DTAs Get FCC's Blessing6/07/2009 2:00 AM Eastern
The Federal Communications Commission last week granted a three-year waiver to Evolution Broadband for two low-cost set-top boxes that do not include CableCards — a blanket exemption to the agency's so-called “integration ban” that could pave the way for cable operators to deploy much less expensive set-tops.
The devices from Evolution Broadband covered under the waiver cost between $45 and $55, according to the company's waiver petition, and are one-way “limited-capability devices” that provide integrated security, referred to in the industry as digital terminal adapters (DTAs). The boxes convert digital signals to analog format and don't provide advanced functions like digital video recording.
Under the waiver, Evolution Broadband is allowed to provide the set-top units to any cable operator. The FCC reached the decision May 28 and issued the order June 2.
“It's pretty clear — it's an unlimited waiver,” John Egan Sr., chairman of Evolution Broadband, said in an interview. “It's something the industry should have done years ago.”
The FCC, in its order, noted the waiver was the first granted for a low-cost device rather than for a specific cable operator's deployment of such a device. The agency said it “will attempt to ensure that other manufacturers with similar devices can enter and compete as quickly as possible” by acting expeditiously on waiver requests for similar low-cost DTAs.
American Cable Association president and CEO Matt Polka applauded the agency's order.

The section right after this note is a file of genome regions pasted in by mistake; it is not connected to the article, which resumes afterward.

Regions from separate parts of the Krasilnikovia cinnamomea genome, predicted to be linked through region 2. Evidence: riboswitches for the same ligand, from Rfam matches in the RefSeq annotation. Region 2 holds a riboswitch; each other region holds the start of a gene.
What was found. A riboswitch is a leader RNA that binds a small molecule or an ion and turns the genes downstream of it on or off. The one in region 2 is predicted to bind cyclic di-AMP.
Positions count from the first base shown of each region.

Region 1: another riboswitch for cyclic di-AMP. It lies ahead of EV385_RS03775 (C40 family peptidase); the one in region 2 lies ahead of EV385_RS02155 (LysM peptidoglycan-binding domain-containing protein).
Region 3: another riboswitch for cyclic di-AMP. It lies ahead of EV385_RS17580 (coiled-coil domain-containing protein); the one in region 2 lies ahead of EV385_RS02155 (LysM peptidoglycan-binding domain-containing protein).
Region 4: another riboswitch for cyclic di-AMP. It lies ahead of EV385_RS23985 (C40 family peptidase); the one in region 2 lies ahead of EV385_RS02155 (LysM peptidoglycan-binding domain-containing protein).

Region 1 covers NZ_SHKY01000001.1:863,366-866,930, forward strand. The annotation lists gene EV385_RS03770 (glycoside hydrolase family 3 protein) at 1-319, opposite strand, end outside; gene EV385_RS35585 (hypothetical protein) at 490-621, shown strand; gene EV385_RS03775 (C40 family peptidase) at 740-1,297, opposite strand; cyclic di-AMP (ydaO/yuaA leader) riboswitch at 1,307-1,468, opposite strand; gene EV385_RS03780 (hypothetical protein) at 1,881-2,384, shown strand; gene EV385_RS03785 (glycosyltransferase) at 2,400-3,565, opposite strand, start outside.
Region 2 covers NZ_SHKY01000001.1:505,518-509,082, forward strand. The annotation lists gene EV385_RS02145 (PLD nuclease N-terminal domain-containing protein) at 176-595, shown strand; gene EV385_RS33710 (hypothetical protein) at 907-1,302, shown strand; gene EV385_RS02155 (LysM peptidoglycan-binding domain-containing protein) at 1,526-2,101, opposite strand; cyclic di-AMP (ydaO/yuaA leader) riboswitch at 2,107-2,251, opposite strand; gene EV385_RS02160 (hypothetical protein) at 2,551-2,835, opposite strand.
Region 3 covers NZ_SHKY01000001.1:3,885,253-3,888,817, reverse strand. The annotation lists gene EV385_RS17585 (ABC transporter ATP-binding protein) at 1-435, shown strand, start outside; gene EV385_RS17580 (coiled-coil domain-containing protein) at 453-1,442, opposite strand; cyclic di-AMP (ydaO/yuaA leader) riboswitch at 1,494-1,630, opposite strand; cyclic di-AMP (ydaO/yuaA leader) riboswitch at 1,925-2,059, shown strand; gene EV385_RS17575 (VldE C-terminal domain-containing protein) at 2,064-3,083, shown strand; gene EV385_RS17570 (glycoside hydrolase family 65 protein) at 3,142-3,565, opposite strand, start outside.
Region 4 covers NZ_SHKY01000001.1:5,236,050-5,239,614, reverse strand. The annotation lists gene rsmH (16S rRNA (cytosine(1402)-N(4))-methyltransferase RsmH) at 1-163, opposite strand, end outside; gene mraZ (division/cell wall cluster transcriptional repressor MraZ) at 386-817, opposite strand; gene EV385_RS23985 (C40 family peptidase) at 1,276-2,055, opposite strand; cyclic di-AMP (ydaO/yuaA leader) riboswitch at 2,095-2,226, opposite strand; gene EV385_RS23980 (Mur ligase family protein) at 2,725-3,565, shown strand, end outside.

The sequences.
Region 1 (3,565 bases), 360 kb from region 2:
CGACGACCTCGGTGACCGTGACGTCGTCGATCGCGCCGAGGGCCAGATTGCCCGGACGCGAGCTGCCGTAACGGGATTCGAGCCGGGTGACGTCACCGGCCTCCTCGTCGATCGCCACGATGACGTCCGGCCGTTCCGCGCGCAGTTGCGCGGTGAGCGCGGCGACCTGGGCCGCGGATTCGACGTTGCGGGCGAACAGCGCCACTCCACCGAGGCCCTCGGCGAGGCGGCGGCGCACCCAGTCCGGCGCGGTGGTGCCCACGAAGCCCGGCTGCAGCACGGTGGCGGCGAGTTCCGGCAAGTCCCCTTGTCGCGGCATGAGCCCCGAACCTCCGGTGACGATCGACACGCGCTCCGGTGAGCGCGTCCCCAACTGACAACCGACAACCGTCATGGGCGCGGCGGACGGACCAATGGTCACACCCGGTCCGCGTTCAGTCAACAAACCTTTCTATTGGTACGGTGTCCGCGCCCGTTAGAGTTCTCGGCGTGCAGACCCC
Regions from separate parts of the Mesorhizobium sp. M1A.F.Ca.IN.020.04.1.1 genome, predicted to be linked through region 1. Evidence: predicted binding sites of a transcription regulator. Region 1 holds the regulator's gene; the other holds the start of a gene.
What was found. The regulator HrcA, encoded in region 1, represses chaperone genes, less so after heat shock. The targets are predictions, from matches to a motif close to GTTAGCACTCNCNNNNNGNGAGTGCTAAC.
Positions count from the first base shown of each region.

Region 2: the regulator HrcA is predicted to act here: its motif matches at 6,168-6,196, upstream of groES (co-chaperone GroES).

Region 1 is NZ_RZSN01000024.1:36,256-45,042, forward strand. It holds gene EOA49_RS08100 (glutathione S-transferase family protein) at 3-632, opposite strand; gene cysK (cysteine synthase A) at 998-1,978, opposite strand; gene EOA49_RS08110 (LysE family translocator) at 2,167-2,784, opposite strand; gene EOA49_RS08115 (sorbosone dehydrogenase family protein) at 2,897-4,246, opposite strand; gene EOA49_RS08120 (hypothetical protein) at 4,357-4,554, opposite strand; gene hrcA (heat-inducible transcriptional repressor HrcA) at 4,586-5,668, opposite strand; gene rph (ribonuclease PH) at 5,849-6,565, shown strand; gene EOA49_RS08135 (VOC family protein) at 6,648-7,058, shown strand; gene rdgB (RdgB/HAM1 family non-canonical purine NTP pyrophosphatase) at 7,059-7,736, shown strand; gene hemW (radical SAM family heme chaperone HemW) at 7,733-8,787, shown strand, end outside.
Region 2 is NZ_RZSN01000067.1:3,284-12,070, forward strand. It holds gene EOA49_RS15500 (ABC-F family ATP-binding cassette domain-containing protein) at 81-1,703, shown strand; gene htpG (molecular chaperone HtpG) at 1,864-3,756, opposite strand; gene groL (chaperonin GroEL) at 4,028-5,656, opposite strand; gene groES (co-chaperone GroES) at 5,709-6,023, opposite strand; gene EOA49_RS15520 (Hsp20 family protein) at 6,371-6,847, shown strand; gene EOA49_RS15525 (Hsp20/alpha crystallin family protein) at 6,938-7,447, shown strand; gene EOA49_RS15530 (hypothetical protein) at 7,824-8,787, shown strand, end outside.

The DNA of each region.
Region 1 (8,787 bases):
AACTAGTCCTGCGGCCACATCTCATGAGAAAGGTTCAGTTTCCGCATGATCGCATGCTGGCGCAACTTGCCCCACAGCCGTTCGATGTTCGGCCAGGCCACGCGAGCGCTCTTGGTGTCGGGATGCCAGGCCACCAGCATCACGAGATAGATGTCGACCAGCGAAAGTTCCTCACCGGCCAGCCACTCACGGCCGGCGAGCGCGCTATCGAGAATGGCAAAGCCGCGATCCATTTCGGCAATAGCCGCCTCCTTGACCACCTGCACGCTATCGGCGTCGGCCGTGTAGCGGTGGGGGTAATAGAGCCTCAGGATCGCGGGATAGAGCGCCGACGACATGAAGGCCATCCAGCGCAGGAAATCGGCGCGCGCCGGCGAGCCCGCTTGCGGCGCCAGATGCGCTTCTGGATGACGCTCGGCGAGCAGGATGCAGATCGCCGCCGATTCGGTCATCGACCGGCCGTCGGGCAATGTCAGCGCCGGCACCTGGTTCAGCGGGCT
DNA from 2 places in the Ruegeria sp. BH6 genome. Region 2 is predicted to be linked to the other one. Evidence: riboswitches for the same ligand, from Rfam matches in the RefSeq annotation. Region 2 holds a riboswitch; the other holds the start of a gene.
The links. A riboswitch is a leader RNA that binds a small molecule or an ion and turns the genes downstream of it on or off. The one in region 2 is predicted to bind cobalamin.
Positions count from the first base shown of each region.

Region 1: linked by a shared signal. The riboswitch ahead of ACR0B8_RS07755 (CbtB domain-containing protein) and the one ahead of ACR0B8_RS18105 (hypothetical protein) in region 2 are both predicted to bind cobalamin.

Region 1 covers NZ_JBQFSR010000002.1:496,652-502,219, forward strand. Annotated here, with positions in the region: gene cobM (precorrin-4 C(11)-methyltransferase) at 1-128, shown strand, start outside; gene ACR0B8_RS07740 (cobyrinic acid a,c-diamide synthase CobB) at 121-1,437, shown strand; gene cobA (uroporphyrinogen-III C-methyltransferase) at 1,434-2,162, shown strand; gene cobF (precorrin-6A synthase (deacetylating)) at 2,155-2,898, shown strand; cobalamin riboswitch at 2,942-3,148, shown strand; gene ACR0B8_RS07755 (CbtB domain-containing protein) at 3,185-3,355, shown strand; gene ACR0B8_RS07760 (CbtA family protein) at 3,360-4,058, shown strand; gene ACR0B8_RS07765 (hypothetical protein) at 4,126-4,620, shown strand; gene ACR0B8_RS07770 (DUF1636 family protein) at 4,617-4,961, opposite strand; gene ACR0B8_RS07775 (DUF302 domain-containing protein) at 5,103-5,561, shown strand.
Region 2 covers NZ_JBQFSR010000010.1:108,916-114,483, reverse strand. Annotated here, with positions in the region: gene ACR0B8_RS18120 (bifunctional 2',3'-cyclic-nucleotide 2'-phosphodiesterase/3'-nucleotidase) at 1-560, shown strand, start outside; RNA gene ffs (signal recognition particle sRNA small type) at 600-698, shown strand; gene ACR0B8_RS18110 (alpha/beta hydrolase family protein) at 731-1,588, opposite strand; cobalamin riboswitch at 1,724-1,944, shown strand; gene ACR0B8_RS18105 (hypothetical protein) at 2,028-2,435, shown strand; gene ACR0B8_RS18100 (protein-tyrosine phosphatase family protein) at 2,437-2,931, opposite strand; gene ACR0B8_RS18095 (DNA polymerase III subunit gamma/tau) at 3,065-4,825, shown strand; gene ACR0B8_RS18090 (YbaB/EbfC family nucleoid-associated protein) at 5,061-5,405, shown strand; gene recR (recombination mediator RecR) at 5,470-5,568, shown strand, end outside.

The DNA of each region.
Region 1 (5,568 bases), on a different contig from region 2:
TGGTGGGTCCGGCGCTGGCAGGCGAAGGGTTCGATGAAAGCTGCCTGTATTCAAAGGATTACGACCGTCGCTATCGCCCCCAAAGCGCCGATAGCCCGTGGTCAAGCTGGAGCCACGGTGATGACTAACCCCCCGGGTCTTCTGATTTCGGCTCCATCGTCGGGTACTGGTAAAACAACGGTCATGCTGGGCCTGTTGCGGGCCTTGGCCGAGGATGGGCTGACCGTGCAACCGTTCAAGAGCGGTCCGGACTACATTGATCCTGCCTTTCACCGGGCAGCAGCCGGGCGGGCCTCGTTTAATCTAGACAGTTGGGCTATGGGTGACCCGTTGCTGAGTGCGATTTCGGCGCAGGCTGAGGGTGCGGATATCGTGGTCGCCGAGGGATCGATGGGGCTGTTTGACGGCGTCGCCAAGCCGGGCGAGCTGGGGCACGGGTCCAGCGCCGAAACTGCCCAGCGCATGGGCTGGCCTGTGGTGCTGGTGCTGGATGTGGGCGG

“The FCC's action will allow small cable operators to take their systems all-digital at a much faster pace because now they can deploy set-top boxes that will cost about $50 instead of several hundred dollars each,” Polka said in a statement.
The decision comes after the FCC's May 28 ruling that Cable One, in a single market in Tennessee, would be allowed to deploy a low-cost set-top box capable of displaying HD signals. Cable One said that without a waiver, it would need to rely on a CableCard-based HD box with a wholesale price of $400 to $500.
The FCC's policy of forcing MSOs to use CableCards in their own set-tops, known as “common reliance,” is supposed to ensure that the removable cards work in any retail products that conform to the CableLabs-developed standard.
Egan said that given Evolution Broadband's waiver and the Cable One decision, it seems clear that an HD-capable box should not be considered an “advanced service” under the CableCard rules — meaning HD-based DTAs could be exempt from the integration ban as well.
The company has developed a sub-$100 device that provides MPEG-2 or MPEG-4 HD support, for which it plans to file for a waiver, Egan added. “It's a game changer,” he said.
Evolution Broadband, based in Centennial, Colo., filed for the waiver request in May 2008. The vendor was represented in the matter by Chicago-based law firm Cinnamon Mueller.
Meanwhile, Comcast has been deploying low-function DTAs from vendors including Motorola and Pace without any security features enabled, thereby sidestepping the FCC's separable-security rule. The MSO is eliminating 40 to 50 analog channels, freeing up to 300 Megahertz of spectrum, by giving basic cable subs who won't upgrade to a digital tier free DTAs.